The self-described civil libertarian, Alan Dershowitz, published a book in 2002 entitled, Why Terrorism Works: Understanding the Threat, Responding to the Challenge. In Chapter Four, he calls for the use of “nonlethal” torture in “ticking bomb” situations. Unfortunately, he neither tells us how we can be sure that an event is not imminent nor how we can be sure that the torture applied will not have a fatal result. On the surface, his recommendation of pushing needles under someone’s fingernails appears to be a nonfatal technique. But, can we be sure of that in the case of an older source with a heart problem? As evidence that torture works, Dershowitz describes an event that took place in the Philippines in 1995. It seems the police captured one Abdul Hakim Murad after finding a bomb-making factory in his apartment in Manila. They beat him and broke his ribs, burned him with cigarettes, forced water down his throat, then threatened to turn him over to the Israelis. Sixty-seven days later he broke and told of terror plots to blow up 11 airliners, crash another into the headquarters of the CIA and to assassinate the Pope. Unsaid here is which of these purported plots were subsequently confirmed. Also, I find it curious that Dershowitz would argue for the use of torture in a “ticking bomb” situation based on a torture-interrogation example that took sixty-seven days to bring to fruition. According to WO Brian Copeland of the Navy/Marine Intelligence Training Course (NMITC), Dam Neck, Va., current Marine Corps interrogation doctrine is that detainee information is highly perishable and, in a tactical environment, has a shelf life of 24 to 48 hours.



geo 11.09.07 at 3:58 am

And I’ve always been amazed and scandalized that anyone in the wide world would answer anything but “Yes, of course!” to Ivan’s question. To condemn everyone who will ever live — trillions of people, on this hypothesis — to acute and hopeless agony rather than lethally torture a baby, who may, after all, have less sensitivity to pain than any of the millions of adult mammals we torture all their lives and slaughter every day for an unnecessary, possibly even unhealthy, variety of food — I don’t know what to say to such people. Yes, even if it were my baby.


ben 11.09.07 at 4:20 am

geo, nice job with the animal rights red herring there. Since you obviously oppose this practice, how does citing it support your pro-baby-sacrifice opinion?

I am also impressed that your commitment to some kind of consequentialism is so strong that you admit to being totally incapable of understanding how any reasonable person could possibly believe in absolute rights. Such people really are beyond comprehension.


geo 11.09.07 at 5:36 am


Red herring? I meant that I can’t understand how people who have no problem with inflicting colossal pain for no very good reason abhor inflicting infinitely less pain for an infinitely better reason.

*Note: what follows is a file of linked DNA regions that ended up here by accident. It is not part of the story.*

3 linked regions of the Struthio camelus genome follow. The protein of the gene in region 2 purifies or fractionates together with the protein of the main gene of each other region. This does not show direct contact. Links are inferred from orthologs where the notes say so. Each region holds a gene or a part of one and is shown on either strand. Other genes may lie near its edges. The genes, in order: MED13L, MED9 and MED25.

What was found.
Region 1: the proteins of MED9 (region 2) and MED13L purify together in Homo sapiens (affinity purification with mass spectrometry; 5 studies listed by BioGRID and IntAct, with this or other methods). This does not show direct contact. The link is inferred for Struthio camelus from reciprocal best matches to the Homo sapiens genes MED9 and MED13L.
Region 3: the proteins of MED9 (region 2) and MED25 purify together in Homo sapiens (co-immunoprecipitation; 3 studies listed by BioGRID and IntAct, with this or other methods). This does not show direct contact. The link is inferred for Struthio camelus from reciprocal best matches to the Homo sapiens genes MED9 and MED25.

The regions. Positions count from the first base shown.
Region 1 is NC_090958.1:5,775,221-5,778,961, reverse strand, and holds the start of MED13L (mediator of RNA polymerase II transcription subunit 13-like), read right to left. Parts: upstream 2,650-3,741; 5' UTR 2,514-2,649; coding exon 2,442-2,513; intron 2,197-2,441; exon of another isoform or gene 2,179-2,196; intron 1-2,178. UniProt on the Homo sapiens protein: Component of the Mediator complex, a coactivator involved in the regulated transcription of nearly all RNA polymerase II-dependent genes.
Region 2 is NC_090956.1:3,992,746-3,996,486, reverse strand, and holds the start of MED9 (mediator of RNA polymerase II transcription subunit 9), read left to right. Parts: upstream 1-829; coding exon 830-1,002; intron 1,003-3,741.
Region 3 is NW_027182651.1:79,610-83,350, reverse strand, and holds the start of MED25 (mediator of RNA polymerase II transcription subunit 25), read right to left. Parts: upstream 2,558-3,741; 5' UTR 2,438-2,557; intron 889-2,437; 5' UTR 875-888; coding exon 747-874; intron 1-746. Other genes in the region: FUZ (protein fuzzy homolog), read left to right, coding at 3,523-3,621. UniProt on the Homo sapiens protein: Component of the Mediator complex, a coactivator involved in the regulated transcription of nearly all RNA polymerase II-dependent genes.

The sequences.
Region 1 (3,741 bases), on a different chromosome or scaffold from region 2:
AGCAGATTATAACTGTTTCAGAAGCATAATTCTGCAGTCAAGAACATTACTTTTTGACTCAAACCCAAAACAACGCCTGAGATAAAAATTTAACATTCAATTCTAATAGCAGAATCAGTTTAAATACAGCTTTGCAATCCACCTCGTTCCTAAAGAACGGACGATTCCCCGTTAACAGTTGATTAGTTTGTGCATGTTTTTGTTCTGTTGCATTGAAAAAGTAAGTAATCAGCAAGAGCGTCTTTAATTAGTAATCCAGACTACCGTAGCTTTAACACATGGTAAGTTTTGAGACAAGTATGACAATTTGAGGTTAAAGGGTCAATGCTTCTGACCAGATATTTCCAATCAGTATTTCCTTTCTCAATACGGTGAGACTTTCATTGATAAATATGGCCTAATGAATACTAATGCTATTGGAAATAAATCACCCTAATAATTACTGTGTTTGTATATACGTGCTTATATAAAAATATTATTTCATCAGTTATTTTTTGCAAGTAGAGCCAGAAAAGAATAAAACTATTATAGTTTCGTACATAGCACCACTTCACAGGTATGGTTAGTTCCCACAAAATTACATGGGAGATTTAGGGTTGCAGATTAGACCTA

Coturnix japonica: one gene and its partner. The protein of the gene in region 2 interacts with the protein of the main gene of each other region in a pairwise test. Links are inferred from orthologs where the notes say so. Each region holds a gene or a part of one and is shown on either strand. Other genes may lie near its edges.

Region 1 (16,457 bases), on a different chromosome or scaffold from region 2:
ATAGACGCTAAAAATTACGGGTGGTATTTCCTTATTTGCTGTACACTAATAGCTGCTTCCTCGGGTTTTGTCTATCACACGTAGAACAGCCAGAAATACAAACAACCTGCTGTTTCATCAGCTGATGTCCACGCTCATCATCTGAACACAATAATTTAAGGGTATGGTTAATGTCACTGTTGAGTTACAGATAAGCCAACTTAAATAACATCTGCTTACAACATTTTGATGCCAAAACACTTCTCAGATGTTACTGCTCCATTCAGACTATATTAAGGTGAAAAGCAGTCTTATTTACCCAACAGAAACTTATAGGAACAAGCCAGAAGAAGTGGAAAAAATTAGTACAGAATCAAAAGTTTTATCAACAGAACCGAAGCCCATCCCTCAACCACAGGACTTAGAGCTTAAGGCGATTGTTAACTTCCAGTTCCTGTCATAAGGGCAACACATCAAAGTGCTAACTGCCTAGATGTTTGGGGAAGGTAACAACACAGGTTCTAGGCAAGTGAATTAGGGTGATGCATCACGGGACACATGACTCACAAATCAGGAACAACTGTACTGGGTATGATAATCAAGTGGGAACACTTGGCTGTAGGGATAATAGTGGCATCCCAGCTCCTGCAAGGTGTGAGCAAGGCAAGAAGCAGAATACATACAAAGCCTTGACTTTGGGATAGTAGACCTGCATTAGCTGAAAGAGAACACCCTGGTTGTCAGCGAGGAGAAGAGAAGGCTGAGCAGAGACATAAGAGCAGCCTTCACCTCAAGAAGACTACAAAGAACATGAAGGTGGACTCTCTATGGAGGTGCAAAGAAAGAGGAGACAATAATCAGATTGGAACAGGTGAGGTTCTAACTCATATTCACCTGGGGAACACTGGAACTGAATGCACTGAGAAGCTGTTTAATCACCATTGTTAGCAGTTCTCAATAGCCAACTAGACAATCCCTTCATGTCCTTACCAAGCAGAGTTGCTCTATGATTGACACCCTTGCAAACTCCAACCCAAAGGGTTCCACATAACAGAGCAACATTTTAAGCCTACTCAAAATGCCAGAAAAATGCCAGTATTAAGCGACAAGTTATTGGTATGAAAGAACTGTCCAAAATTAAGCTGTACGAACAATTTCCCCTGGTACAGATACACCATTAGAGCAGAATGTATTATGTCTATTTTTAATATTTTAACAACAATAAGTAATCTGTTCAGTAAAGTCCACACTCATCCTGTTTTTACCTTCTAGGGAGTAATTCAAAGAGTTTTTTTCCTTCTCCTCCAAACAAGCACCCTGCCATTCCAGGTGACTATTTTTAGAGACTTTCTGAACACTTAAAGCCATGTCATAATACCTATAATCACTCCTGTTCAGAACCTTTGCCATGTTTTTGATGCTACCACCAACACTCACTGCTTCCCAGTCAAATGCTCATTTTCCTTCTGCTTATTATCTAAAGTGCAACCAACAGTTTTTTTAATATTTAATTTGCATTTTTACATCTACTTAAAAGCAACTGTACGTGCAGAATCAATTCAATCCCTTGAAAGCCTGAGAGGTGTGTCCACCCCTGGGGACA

Actually, like all Rortyan pragmatists, I don’t believe anyone, reasonable or unreasonable, believes in absolute rights. It’s not a coherent notion, any more than absolute truth.


Bloix 11.09.07 at 5:53 am

#18 – the torture that Bukovsky underwent – the punitive insertion and removal of a feeding tube – has been in use at Guantanamo.


JP Stormcrow 11.09.07 at 6:32 am

I think Hamilton-Lovecraft and Timothy Burke together make the most cogent argument against the way the “ticking bomb” BS has been deployed to justify prior authorization. (See comment 181 linked here & Burke’s endorsement/amplification at comment 208 – in between is mostly OT stuff.) Basic argument: if you think it is an honest-to-god ticking bomb scenario, do what you think you must, then throw yourself on the mercy of the court – it involves personal risk, but it no bigger than what we ask soldiers to routinely take in the course of their service to the government.

[Burke] If soldiers can put themselves in harm’s way and sometimes suffer death or lifetime maiming and disability, then you know what? A CIA agent or FBI agent or Attorney General or President can accept the risk that if in some extraordinary circumstance, they think they’ll have to use torture, then they might have to go to jail for it

All of this legal bullshit in the last eight years has come from cowards afraid of facing the consequences of their own declared principles. Most of what they’ve done is to protect themselves. Before they bothered to give US military armor on their vehicles, they were busy armoring up against administrations to come.


MFB 11.09.07 at 9:07 am

The torture issue is very important because it shows where people really stand. You can dance around and juggle as much as you like, on all sorts of issues, but if you are in favour of torture then you identify yourself as an enemy of civilisation.


bi 11.09.07 at 10:08 am


“infinitely better reason”

Oh, so consuming meat for daily nourishment and survival is suddenly a weak reason, compared to guarding against some totally made-up hypothetical involving a hypothetical ticking bomb where we just happen to have almost everything in place.

These nutbars really have their priorities straight. The dangers of massive flooding due to global warming are nothing compared to the dangers of US companies moving their operations offshore; the dangers of suspending habeas corpus are nothing compared to the great evil of paying any taxes; the total upsetting of the ecosystem due to genetically-modified crops must be weighed against the totally abstract spectre that we may be engaging in ‘plant Nazism’ by rejecting GM crops; etc.


bi 11.09.07 at 10:12 am

Again, what’s it with movementarians quoting Clinton when he happens to agree with them?